Verizon and Nortel say they have successfully completed a trial meant to demonstrate
that 100 Gigabit optical transmission technology better tolerates signal distortion than
the standard 10G wavelength.
In an announcement, Verizon said the trial involved a 73 kilometer stretch of field
fiber in northeastern Texas. According to Verizon, Nortel’s Optical Multiservice Edge
6500 convergence platform, which supports 40G and 100G networking, managed a rate of 92
Gbps. Verizon said the Nortel platform includes technology
designed to “maintain signal integrity despite significant polarization mode dispersion
(PMD),” which causes signals transmitted over optical fiber to distort in transit.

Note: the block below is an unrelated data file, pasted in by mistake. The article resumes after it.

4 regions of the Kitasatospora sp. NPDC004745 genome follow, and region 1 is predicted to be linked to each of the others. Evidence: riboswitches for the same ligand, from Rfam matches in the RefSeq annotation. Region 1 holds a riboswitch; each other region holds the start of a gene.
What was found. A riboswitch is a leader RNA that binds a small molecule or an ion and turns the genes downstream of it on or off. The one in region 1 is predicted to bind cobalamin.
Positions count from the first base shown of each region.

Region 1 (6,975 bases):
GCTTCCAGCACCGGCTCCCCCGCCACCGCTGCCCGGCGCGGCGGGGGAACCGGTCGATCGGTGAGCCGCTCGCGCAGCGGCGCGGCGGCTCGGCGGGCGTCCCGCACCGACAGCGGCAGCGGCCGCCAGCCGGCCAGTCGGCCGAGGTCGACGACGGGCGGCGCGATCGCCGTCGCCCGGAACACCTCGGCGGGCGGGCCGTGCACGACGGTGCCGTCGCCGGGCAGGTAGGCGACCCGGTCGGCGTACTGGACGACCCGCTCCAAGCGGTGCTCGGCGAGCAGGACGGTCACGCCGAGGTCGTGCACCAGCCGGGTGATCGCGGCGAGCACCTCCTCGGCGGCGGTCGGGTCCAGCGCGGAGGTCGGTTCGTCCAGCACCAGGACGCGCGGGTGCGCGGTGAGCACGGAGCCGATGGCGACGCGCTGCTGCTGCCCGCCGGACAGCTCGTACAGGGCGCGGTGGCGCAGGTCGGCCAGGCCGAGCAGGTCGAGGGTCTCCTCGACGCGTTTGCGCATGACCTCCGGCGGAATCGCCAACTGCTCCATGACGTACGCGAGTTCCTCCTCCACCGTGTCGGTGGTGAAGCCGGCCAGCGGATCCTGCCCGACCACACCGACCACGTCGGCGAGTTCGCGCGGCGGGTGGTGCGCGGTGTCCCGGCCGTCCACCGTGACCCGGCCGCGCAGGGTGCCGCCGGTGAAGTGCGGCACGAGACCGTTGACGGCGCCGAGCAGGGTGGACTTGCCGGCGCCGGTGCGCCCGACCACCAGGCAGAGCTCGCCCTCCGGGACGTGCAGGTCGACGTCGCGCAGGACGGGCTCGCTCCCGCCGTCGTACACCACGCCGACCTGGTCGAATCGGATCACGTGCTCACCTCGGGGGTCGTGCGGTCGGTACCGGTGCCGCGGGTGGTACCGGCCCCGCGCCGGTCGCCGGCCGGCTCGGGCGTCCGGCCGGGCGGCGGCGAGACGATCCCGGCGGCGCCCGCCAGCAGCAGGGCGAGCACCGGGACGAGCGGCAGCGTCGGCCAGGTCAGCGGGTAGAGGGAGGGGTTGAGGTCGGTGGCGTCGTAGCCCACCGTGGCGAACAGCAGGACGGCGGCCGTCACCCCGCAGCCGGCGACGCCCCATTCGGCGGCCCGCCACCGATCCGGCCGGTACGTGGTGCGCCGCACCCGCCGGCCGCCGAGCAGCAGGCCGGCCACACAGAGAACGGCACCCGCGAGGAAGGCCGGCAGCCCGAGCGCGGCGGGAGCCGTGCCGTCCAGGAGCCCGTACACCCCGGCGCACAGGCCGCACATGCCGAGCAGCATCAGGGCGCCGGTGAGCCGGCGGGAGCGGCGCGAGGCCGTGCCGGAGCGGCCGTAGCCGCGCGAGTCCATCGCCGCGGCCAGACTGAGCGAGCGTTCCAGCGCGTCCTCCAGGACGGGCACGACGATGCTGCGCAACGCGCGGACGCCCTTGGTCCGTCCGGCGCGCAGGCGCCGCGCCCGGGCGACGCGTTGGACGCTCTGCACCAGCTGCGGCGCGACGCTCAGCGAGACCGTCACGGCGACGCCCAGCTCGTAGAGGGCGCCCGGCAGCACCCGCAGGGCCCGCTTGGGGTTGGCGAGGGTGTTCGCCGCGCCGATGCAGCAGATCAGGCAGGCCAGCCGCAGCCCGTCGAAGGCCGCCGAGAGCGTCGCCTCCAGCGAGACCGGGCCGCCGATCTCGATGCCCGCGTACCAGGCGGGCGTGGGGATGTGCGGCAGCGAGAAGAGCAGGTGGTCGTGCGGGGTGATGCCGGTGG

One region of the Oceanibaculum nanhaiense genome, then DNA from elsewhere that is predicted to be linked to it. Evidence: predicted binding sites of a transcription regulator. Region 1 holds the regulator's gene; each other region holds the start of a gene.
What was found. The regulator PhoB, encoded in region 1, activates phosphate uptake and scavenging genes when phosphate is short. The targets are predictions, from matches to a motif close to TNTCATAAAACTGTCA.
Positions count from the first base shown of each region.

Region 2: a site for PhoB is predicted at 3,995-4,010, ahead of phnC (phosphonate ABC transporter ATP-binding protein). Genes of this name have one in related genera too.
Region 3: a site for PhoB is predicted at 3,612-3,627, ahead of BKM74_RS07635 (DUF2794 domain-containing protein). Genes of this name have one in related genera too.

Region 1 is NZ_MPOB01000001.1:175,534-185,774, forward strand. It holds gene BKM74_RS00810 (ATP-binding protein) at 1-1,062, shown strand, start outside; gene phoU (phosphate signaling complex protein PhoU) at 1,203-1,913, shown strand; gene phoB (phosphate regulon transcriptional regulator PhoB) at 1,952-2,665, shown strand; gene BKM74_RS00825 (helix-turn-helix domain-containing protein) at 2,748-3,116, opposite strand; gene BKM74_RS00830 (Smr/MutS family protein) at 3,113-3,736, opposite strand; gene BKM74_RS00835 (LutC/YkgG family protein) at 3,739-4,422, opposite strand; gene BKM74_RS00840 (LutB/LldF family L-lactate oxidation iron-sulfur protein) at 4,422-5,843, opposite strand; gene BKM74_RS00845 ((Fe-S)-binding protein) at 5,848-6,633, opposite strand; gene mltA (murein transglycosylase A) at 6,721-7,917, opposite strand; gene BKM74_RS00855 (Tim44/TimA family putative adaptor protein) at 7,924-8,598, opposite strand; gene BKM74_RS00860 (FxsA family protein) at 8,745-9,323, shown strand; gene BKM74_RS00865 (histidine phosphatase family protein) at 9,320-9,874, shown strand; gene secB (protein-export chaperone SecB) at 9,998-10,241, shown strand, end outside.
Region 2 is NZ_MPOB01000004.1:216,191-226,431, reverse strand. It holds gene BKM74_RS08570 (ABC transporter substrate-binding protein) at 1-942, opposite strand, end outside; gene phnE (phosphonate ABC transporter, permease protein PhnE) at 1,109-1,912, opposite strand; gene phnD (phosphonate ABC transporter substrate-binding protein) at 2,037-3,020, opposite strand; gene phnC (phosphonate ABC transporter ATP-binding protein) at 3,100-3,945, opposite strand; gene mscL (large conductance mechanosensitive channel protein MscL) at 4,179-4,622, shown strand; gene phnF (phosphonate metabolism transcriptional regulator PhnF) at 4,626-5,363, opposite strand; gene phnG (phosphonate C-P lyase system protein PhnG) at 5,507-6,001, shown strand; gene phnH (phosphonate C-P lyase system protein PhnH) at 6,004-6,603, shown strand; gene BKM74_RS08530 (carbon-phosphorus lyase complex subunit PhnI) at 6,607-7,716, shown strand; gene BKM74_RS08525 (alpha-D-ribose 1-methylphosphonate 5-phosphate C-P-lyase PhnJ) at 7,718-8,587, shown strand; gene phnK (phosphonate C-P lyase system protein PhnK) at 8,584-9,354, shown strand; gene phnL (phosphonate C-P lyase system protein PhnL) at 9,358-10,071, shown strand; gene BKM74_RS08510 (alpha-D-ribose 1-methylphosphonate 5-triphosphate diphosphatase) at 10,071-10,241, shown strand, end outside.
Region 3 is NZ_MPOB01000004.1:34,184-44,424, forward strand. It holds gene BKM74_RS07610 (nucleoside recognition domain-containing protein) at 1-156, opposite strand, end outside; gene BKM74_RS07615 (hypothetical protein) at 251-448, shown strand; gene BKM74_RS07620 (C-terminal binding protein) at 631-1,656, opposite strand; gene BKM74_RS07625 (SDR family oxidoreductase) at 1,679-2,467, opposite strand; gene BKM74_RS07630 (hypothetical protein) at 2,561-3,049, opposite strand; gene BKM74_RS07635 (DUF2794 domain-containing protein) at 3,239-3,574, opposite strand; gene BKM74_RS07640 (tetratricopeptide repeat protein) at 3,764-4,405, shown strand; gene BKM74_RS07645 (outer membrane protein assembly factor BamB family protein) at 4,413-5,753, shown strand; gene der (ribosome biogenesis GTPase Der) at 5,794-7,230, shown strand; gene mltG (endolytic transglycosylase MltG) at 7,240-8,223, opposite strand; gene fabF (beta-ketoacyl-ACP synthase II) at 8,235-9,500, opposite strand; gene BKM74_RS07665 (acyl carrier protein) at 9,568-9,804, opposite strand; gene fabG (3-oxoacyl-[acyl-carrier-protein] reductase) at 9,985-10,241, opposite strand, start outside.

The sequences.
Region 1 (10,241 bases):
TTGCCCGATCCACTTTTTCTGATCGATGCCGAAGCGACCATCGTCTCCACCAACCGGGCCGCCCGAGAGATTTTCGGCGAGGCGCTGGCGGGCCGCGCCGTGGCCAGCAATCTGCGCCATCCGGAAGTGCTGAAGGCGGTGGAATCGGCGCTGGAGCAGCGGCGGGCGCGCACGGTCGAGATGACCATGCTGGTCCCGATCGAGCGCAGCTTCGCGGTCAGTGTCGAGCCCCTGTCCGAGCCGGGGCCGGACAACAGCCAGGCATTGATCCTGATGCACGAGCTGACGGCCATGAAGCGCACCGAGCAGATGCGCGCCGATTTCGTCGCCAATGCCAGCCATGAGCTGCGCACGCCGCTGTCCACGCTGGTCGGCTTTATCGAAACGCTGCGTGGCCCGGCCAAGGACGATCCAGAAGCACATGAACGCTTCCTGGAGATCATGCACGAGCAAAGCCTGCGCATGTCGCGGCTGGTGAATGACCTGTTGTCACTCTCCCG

Significant amounts of PMD cause limits in the amount of data that can be sent over an
Verizon has performed a number of 100G trials with partners besides Nortel. The
company says it set a distance record with Nokia Siemens Networks in which data was
successfully transmitted at 100G on a single wavelength for more than 1,040 kilometers.
In November of of 2007, the company partnered with Alcatel-Lucent to transmit a FiOS
video stream between Tampa and Miami, Florida at 100G over a live network.
The IEEE pegged 100 Gbps as the next target for Ethernet technology in late 2006.
After a year with the IEEE 802.3 Higher Speed Study Group, it became the
focus of a task force in December, 2007, when the IEEE established 802.3ba as the
designation for 40 and 100 Gigabit Ethernet communications.
Article courtesy of Optically Networked